The top 5 online heists: Don't be a victim | Cult of Mac

The top 5 online heists: Don’t be a victim

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Top five online heists: Dashlane can help you avoid becoming a victim of cybercrime.
Dashlane can help you avoid becoming a victim of cybercrime.
Photo: Richard Patterson/Flickr CC

This online security post is presented by Dashlane.

Ocean’s 11-style capers, whether in movies or in the real world, are a lot more colorful than the typical online heist. But they are usually a lot less lucrative than real-life cybercrimes. The top online thefts in recent history netted copious amounts of cash or financial data. And despite increasing sophistication, hackers sitting at their keyboards often have a considerably easier time of it than George Clooney’s all-star cast of super-grifters did in the movie.

If the top five online heists described below don’t make you feel the acute need to review your own personal online financial security, they should.

Top 5 online heists

5. Home Depot coughs up data from 50 million credit cards. Ultimate take unknown; costs to the company to compensate victims and bolster security estimated at $161 million.

Bigger data breaches than the one that struck retailer Home Depot in 2014 have struck companies in recent years, but not all of them have involved every crucial piece of customers’ credit card information. In 2014, hackers gained access to Home Depot’s system by posing as vendors online. Then the thieves installed malware made to look like antivirus software on the company’s point-of-sale system. That allowed them to directly capture data transmitted every time a customer swiped a credit card.

4. “Bandidos” take down Mexican banks for $5 million to $20 million per month.

In January 2018, Mexican authorities staved off an attempt by the Lazarus Group, allegedly tied to North Korea, to steal $110 million from Mexican banks. Ironically, within months a homegrown group called Bandidos Revolutions Team stole millions using the same tactics. The group created fake accounts at various banks, transferred cash to them, then rapidly deployed accomplices on the ground to pull big-time dinero out of ATMs at branch offices. This culminated in the nation’s biggest-ever heist in April 2018, about $20 million.

3. North Korean agents pull off Bangladeshi bank heist for $81 million (and many other “jobs” for hundreds of millions more).

When you hear hackers scored big off the Bangladesh Central Bank, you might think, OK, no great shock that a system on the Indian subcontinent might not have bleeding-edge security. But who administered the cash-laden accounts in question? The Federal Reserve Bank of New York! And did we mention the hackers were North Korean operatives? (Turns out that country’s Reconnaissance General Bureau, or RGB, has bagged at least $650 million through hacking banks in recent years.)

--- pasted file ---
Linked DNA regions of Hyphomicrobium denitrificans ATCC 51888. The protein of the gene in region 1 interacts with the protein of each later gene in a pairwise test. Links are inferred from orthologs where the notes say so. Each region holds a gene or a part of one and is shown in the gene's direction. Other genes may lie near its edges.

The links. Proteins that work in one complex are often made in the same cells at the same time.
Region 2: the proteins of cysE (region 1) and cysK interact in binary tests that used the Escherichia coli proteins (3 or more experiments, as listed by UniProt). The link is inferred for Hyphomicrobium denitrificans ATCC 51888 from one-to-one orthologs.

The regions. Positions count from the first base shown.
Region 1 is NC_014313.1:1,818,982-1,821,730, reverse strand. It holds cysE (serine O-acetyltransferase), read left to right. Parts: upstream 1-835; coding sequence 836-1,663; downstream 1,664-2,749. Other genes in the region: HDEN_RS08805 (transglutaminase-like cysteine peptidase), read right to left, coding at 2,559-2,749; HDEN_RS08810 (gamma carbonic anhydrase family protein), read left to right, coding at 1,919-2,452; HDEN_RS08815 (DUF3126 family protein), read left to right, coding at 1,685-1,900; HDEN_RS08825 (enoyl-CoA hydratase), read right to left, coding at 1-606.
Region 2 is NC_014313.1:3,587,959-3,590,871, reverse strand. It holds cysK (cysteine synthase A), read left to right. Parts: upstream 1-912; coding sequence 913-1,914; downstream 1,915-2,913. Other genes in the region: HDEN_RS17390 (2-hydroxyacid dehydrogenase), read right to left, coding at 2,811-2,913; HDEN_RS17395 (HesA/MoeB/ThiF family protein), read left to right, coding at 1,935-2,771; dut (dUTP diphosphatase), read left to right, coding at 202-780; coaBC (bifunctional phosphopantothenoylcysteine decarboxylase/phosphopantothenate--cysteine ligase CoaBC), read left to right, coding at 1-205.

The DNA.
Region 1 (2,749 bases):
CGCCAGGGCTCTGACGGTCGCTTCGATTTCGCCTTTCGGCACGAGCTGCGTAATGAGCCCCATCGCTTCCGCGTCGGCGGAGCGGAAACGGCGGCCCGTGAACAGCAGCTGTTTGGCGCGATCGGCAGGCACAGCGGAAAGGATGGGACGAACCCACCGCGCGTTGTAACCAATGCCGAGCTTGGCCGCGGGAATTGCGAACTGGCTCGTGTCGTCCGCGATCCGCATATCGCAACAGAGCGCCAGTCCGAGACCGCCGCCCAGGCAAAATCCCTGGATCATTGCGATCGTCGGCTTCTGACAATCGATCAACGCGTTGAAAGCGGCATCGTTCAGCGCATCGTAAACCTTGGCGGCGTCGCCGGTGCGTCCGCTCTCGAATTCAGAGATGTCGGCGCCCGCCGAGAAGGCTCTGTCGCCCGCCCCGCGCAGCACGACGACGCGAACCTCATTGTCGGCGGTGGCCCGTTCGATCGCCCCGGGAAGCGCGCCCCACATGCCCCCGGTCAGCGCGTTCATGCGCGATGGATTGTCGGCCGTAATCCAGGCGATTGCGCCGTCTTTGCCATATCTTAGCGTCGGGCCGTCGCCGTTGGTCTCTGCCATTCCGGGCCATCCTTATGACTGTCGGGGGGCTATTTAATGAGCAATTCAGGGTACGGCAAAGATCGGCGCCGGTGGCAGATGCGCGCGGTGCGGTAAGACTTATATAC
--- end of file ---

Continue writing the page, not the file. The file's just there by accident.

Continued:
Having already compromised the bank in Bangladesh, the Pyongyang-based thieves waited for a Friday, when most Bangladeshis are off work, to pose virtually as bank staff. They sent rafts of transfer requests to the Fed. In response, the Fed zipped cash to accounts overseas, mostly in the Philippines. Collaborators quickly withdrew the money and laundered it through casinos. To be fair to the Fed, the thieves tried for almost $1 billion, but most transfers were blocked by suspicious staff. And yet $81 million isn’t a bad take for one bank job, is it?

2. Carbanak gang takes banks and others worldwide for $1.2 billion.

In March 2018, an international team of crime fighters finally brought down the boss behind one of the biggest heists the world has ever seen. Since 2013, the Carbanak and Cobalt malware attacks on more than 100 institutions in 40 countries had pilfered $1.2 billion. The cybercrime syndicate used phishing emails opened by employees of various banks and institutions to launch malware that could control infected machines. The malware gave the criminals access to networks, accounts whose balances they could artificially inflate, and cash machines. Collaborators picked up cash from ATMs instructed to spit it out at certain times. Then the thieves laundered the filthy lucre through cryptocurrency transactions.

1. The biggest online heist in history is whenever it happens to you. This is where Dashlane can help.

The moment you realize those high-ticket-item purchases on your credit card bill aren’t yours, or that your bank account is lighter than last month for no apparent reason, your heart sinks. Realizing someone has grabbed your money by manipulating a bunch of ones and zeros online is crushing. You feel helpless, and knowing you could have prevented it only makes things worse. So why not take control now, before you become a victim? You may never fall victim to crimes as major as the top five online heists, but any crime is a big deal when it happens to you.

Dashlane, the official password manager of Cult of Mac, is a crucial tool that helps protect your identity as well as your money online. It generates and remembers a strong, unique password for every website you use, including banks and brokerages. It features alerts that help you stay secure, and an online wallet that auto-fills your sensitive data so you need not type it. The premium version includes a virtual private network for anonymous web surfing and a Dark Web Monitoring service that tells you when your information has been compromised. In short, Dashlane helps keep you off the lists of victims of online financial crimes.

Price: Free, with premium subscription options

Download from Dashlane: Get a free 30-day trial of Dashlane Premium